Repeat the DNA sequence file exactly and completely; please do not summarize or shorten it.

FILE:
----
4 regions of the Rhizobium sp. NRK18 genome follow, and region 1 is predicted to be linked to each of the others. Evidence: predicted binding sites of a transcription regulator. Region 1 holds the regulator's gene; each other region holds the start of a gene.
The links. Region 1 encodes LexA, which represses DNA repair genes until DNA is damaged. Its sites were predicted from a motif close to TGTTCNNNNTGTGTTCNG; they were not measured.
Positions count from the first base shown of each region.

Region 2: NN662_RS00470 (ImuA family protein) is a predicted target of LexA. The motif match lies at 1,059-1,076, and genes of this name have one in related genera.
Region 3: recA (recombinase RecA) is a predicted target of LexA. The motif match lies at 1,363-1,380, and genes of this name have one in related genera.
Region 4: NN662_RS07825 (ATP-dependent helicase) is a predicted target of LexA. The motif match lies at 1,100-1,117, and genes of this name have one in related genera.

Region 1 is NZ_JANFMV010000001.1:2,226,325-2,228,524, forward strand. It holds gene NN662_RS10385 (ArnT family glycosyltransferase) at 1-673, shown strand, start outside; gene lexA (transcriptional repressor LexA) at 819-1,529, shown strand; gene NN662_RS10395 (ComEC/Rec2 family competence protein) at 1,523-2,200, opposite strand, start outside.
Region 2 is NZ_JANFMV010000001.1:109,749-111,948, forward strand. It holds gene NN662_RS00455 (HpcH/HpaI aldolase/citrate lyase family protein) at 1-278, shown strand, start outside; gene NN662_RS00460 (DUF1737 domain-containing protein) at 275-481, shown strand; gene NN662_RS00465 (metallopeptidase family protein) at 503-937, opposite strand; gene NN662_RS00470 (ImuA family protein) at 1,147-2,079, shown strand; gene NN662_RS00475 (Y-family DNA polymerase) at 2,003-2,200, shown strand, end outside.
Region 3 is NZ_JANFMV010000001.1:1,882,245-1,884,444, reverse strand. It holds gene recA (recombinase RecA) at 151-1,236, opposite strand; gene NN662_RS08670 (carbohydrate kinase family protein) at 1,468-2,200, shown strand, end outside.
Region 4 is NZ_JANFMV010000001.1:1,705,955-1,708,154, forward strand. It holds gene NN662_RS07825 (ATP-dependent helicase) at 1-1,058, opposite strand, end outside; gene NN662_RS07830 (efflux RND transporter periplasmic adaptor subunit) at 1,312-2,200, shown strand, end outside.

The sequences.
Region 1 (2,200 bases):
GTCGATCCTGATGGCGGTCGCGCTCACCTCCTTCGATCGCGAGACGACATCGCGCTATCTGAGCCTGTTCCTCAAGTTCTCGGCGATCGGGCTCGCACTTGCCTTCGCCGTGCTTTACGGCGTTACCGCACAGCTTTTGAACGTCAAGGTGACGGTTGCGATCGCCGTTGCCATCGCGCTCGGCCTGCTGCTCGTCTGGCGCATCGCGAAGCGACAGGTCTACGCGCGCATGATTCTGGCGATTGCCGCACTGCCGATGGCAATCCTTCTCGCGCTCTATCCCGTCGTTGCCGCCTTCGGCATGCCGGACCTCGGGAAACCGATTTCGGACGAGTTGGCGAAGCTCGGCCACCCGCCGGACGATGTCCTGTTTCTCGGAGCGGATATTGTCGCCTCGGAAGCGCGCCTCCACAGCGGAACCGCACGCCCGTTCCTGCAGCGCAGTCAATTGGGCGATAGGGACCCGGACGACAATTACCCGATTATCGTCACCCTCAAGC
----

4 regions of the Rhizobium sp. NRK18 genome follow, and region 1 is predicted to be linked to each of the others. Evidence: predicted binding sites of a transcription regulator. Region 1 holds the regulator's gene; each other region holds the start of a gene.
The links. Region 1 encodes LexA, which represses DNA repair genes until DNA is damaged. Its sites were predicted from a motif close to TGTTCNNNNTGTGTTCNG; they were not measured.
Positions count from the first base shown of each region.

Region 2: NN662_RS00470 (ImuA family protein) is a predicted target of LexA. The motif match lies at 1,059-1,076, and genes of this name have one in related genera.
Region 3: recA (recombinase RecA) is a predicted target of LexA. The motif match lies at 1,363-1,380, and genes of this name have one in related genera.
Region 4: NN662_RS07825 (ATP-dependent helicase) is a predicted target of LexA. The motif match lies at 1,100-1,117, and genes of this name have one in related genera.

Region 1 is NZ_JANFMV010000001.1:2,226,325-2,228,524, forward strand. It holds gene NN662_RS10385 (ArnT family glycosyltransferase) at 1-673, shown strand, start outside; gene lexA (transcriptional repressor LexA) at 819-1,529, shown strand; gene NN662_RS10395 (ComEC/Rec2 family competence protein) at 1,523-2,200, opposite strand, start outside.
Region 2 is NZ_JANFMV010000001.1:109,749-111,948, forward strand. It holds gene NN662_RS00455 (HpcH/HpaI aldolase/citrate lyase family protein) at 1-278, shown strand, start outside; gene NN662_RS00460 (DUF1737 domain-containing protein) at 275-481, shown strand; gene NN662_RS00465 (metallopeptidase family protein) at 503-937, opposite strand; gene NN662_RS00470 (ImuA family protein) at 1,147-2,079, shown strand; gene NN662_RS00475 (Y-family DNA polymerase) at 2,003-2,200, shown strand, end outside.
Region 3 is NZ_JANFMV010000001.1:1,882,245-1,884,444, reverse strand. It holds gene recA (recombinase RecA) at 151-1,236, opposite strand; gene NN662_RS08670 (carbohydrate kinase family protein) at 1,468-2,200, shown strand, end outside.
Region 4 is NZ_JANFMV010000001.1:1,705,955-1,708,154, forward strand. It holds gene NN662_RS07825 (ATP-dependent helicase) at 1-1,058, opposite strand, end outside; gene NN662_RS07830 (efflux RND transporter periplasmic adaptor subunit) at 1,312-2,200, shown strand, end outside.

The sequences.
Region 1 (2,200 bases):
GTCGATCCTGATGGCGGTCGCGCTCACCTCCTTCGATCGCGAGACGACATCGCGCTATCTGAGCCTGTTCCTCAAGTTCTCGGCGATCGGGCTCGCACTTGCCTTCGCCGTGCTTTACGGCGTTACCGCACAGCTTTTGAACGTCAAGGTGACGGTTGCGATCGCCGTTGCCATCGCGCTCGGCCTGCTGCTCGTCTGGCGCATCGCGAAGCGACAGGTCTACGCGCGCATGATTCTGGCGATTGCCGCACTGCCGATGGCAATCCTTCTCGCGCTCTATCCCGTCGTTGCCGCCTTCGGCATGCCGGACCTCGGGAAACCGATTTCGGACGAGTTGGCGAAGCTCGGCCACCCGCCGGACGATGTCCTGTTTCTCGGAGCGGATATTGTCGCCTCGGAAGCGCGCCTCCACAGCGGAACCGCACGCCCGTTCCTGCAGCGCAGTCAATTGGGCGATAGGGACCCGGACGACAATTACCCGATTATCGTCACCCTCAAGC